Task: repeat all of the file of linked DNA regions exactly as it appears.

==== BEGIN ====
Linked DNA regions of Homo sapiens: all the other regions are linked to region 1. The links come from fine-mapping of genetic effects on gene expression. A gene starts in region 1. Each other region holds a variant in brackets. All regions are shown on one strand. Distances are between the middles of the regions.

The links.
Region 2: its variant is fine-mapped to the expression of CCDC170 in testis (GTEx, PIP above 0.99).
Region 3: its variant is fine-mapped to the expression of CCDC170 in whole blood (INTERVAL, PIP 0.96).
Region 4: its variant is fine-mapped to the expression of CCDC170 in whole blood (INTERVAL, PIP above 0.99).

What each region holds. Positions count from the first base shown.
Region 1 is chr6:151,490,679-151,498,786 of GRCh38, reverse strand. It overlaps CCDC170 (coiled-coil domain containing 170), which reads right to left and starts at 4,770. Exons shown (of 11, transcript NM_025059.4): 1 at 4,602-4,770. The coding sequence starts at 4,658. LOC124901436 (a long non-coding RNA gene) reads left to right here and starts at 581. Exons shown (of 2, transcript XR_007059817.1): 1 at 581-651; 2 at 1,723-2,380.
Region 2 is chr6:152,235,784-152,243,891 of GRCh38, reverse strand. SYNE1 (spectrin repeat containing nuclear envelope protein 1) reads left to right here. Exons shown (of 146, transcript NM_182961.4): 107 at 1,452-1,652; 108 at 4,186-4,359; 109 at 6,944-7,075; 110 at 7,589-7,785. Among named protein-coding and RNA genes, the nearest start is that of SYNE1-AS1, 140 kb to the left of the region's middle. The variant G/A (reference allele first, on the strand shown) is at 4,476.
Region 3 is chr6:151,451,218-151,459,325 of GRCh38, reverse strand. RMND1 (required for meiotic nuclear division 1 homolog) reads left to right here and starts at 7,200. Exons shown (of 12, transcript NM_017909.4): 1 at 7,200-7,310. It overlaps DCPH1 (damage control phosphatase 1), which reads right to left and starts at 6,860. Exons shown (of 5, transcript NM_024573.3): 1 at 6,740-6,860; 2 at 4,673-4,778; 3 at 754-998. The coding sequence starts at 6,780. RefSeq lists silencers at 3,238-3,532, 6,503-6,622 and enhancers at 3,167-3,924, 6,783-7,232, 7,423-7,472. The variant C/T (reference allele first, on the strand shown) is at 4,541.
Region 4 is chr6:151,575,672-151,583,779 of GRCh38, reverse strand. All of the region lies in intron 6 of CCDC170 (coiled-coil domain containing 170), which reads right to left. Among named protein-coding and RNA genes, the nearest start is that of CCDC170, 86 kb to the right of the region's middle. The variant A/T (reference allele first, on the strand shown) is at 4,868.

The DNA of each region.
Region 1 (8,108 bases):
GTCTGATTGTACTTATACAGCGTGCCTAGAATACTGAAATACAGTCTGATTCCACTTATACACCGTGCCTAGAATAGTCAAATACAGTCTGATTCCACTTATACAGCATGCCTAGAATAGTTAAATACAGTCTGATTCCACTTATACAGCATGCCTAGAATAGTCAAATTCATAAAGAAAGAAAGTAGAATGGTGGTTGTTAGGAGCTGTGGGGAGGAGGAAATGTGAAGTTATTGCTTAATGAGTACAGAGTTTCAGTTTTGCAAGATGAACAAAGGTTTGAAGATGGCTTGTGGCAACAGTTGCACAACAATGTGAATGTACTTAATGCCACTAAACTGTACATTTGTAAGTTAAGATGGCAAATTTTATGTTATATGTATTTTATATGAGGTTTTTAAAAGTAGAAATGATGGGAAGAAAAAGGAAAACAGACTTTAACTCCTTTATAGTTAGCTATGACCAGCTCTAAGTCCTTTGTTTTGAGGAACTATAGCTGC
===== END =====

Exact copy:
Linked DNA regions of Homo sapiens: all the other regions are linked to region 1. The links come from fine-mapping of genetic effects on gene expression. A gene starts in region 1. Each other region holds a variant in brackets. All regions are shown on one strand. Distances are between the middles of the regions.

The links.
Region 2: its variant is fine-mapped to the expression of CCDC170 in testis (GTEx, PIP above 0.99).
Region 3: its variant is fine-mapped to the expression of CCDC170 in whole blood (INTERVAL, PIP 0.96).
Region 4: its variant is fine-mapped to the expression of CCDC170 in whole blood (INTERVAL, PIP above 0.99).

What each region holds. Positions count from the first base shown.
Region 1 is chr6:151,490,679-151,498,786 of GRCh38, reverse strand. It overlaps CCDC170 (coiled-coil domain containing 170), which reads right to left and starts at 4,770. Exons shown (of 11, transcript NM_025059.4): 1 at 4,602-4,770. The coding sequence starts at 4,658. LOC124901436 (a long non-coding RNA gene) reads left to right here and starts at 581. Exons shown (of 2, transcript XR_007059817.1): 1 at 581-651; 2 at 1,723-2,380.
Region 2 is chr6:152,235,784-152,243,891 of GRCh38, reverse strand. SYNE1 (spectrin repeat containing nuclear envelope protein 1) reads left to right here. Exons shown (of 146, transcript NM_182961.4): 107 at 1,452-1,652; 108 at 4,186-4,359; 109 at 6,944-7,075; 110 at 7,589-7,785. Among named protein-coding and RNA genes, the nearest start is that of SYNE1-AS1, 140 kb to the left of the region's middle. The variant G/A (reference allele first, on the strand shown) is at 4,476.
Region 3 is chr6:151,451,218-151,459,325 of GRCh38, reverse strand. RMND1 (required for meiotic nuclear division 1 homolog) reads left to right here and starts at 7,200. Exons shown (of 12, transcript NM_017909.4): 1 at 7,200-7,310. It overlaps DCPH1 (damage control phosphatase 1), which reads right to left and starts at 6,860. Exons shown (of 5, transcript NM_024573.3): 1 at 6,740-6,860; 2 at 4,673-4,778; 3 at 754-998. The coding sequence starts at 6,780. RefSeq lists silencers at 3,238-3,532, 6,503-6,622 and enhancers at 3,167-3,924, 6,783-7,232, 7,423-7,472. The variant C/T (reference allele first, on the strand shown) is at 4,541.
Region 4 is chr6:151,575,672-151,583,779 of GRCh38, reverse strand. All of the region lies in intron 6 of CCDC170 (coiled-coil domain containing 170), which reads right to left. Among named protein-coding and RNA genes, the nearest start is that of CCDC170, 86 kb to the right of the region's middle. The variant A/T (reference allele first, on the strand shown) is at 4,868.

The DNA of each region.
Region 1 (8,108 bases):
GTCTGATTGTACTTATACAGCGTGCCTAGAATACTGAAATACAGTCTGATTCCACTTATACACCGTGCCTAGAATAGTCAAATACAGTCTGATTCCACTTATACAGCATGCCTAGAATAGTTAAATACAGTCTGATTCCACTTATACAGCATGCCTAGAATAGTCAAATTCATAAAGAAAGAAAGTAGAATGGTGGTTGTTAGGAGCTGTGGGGAGGAGGAAATGTGAAGTTATTGCTTAATGAGTACAGAGTTTCAGTTTTGCAAGATGAACAAAGGTTTGAAGATGGCTTGTGGCAACAGTTGCACAACAATGTGAATGTACTTAATGCCACTAAACTGTACATTTGTAAGTTAAGATGGCAAATTTTATGTTATATGTATTTTATATGAGGTTTTTAAAAGTAGAAATGATGGGAAGAAAAAGGAAAACAGACTTTAACTCCTTTATAGTTAGCTATGACCAGCTCTAAGTCCTTTGTTTTGAGGAACTATAGCTGC